Contentment is a choice

By: Vivian Wilson

contentment quote_vivian's post

Well, it didn’t take long! I have only known about my new “course” assignment for next year for a couple of weeks and my first significant “test” on contentment has been administered. It came in the form of a HUGE disappointment.

As many of you know, I have been training since July, to run in the Chevron Houston Marathon. In October, I competed in the Houston Half Marathon. In November, I ran the second of the warm-up races, a 25K. I did well in both races, at a pace to accomplish my goal of a sub six hour 26.2 miles in January.
Last Sunday, I participated in the final warm-up, a 30K held in Sugar Land. About a third of the way into the race I began to feel some discomfort in my right leg. Half way through the race the discomfort became pain. I was pretty certain that it was caused by inflammation of the IT Band affecting the area on the outside of my right knee. As the pain intensified I had an internal debate. Should I quit and hope the injury wasn’t severe enough to side-line me for several weeks, or should I finish what I started and complete the 18.6 mile course? Was there a guarantee that if I quit I would be able to run again in a few days and continue training for the marathon which takes place in just five weeks?
I decided to continue. Because I could. I finished. Considering the circumstances I did well; less that ten minutes off of the pace I would need to reach my goal. Unfortunately, it is pretty apparent to me that the injury is probably not going to be healed in time to adequately prepare for and run the marathon in January.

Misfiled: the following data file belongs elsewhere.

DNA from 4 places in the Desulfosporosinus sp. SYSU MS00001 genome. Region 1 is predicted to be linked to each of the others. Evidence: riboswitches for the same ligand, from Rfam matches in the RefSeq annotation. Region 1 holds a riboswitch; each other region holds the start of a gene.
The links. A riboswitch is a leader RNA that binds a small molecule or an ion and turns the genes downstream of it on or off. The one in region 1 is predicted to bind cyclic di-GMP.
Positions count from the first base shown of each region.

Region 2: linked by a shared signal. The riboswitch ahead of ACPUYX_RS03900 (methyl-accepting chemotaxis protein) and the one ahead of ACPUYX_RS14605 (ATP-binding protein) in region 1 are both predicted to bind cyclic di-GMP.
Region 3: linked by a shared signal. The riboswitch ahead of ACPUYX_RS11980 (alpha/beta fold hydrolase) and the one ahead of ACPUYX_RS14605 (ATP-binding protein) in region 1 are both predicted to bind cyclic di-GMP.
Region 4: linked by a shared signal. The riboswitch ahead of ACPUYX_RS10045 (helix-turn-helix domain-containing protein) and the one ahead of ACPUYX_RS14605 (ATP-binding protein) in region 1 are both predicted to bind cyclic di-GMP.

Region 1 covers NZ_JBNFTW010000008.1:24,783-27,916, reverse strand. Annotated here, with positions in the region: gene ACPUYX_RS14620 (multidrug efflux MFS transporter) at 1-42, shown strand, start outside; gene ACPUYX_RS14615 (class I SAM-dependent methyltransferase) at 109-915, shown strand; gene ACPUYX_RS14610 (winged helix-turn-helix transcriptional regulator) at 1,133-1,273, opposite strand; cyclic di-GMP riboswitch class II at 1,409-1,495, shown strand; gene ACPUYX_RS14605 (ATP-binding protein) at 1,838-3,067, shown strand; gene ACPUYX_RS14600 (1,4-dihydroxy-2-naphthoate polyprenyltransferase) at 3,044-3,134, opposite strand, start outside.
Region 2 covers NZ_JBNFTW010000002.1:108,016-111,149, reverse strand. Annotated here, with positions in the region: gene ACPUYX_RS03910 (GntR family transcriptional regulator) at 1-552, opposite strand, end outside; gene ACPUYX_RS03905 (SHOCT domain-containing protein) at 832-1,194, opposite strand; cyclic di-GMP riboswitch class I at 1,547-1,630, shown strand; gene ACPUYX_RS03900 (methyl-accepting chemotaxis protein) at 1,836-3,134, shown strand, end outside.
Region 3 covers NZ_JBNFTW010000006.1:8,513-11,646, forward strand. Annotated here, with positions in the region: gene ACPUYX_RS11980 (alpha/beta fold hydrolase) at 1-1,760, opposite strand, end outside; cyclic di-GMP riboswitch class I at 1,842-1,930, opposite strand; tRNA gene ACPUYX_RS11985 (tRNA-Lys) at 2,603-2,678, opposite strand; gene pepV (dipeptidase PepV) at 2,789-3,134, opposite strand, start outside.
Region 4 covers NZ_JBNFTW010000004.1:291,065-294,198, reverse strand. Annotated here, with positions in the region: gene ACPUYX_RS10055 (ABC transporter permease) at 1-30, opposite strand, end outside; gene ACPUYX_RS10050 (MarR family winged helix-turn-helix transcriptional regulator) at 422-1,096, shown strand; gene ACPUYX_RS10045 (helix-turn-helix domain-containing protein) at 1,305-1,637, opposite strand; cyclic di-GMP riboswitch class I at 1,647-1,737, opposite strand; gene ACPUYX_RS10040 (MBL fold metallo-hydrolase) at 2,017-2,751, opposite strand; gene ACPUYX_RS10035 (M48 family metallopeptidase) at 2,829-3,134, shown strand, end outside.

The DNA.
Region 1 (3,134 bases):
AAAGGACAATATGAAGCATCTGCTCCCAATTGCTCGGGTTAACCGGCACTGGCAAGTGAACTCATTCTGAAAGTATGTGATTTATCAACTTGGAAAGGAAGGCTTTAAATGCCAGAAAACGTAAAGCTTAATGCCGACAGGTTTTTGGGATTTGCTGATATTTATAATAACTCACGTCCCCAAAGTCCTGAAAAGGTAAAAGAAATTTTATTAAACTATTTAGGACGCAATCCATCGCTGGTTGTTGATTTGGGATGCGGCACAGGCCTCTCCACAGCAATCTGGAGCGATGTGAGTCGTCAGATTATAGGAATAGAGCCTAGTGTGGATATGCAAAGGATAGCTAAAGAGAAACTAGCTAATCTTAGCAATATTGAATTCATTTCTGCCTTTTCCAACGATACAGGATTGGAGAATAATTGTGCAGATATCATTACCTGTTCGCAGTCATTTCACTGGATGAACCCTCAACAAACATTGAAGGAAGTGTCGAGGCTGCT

When I finally faced that fact, I immediately felt the pain of disappointment. My expectation and hope of running the 2015 Chevron Houston Marathon are most likely going to be unfulfilled. My initial reaction was to go into denial.
No one likes to feel the sting of disappointment. We want all of our carefully thought out plans and intentions to succeed. When we have placed realistic expectations on our plans and have been diligent about doing the work necessary to bring about the desired results, we expect fulfillment and satisfaction.
So when something unforeseen happens to thwart our plans, something that we cannot control, we are stricken with the feelings of loss and disappointment.
This is the time to make a choice. I can sink under the weight of this sorrow. Or, I can choose to rest in the loving arms of the Sovereign God of the universe and allow Him to lift me out of the mire by His all-sufficient grace.
I can choose to be satisfied by His love, fulfilled, lacking nothing, as I trust in His goodness and love.
I can choose to be content in this place. And in this place I have peace.
The debilitating pain of disappointment is replaced by the comforting calm of contentment when I choose to trust God with my life and surrender my will to His.
Psalm 119:76-77  “May your unfailing love be my comfort, according to your promise to your servant.  Let your compassion come to me that I may live, for your law is my delight”.
2 Corinthians 12:9-10  But he said to me, “My grace is sufficient for you, for my power is made perfect in weakness.”  Therefore I will boast all the more gladly  about my weaknesses, so that Christ’s power may rest on me.  That is why, for Christ’s sake, I delight in weaknesses, in insults, in hardships, in persecutions, in difficulties.  For when I am weak, then I am strong.
Philippians 4:11-13  I am not saying this because I am in need, for I have learned to be content whatever the circumstances.  I know what it is to be in need, and I know what it is to have plenty.  I have learned the secret to being content in any and every situation, whether well fed or hungry, whether living in plenty or in want.  (Whether physically healthy or not).  I can do everything through him who gives me strength.
A work in progress,

2 thoughts on “Contentment is a choice

  1. Oh Viv, I am soooo sorry for your disappointment, but soooooooooooo happy for your contentment!!!!! GREAT article!!!!! It encourages me to be content, and that’s always a good place to be.

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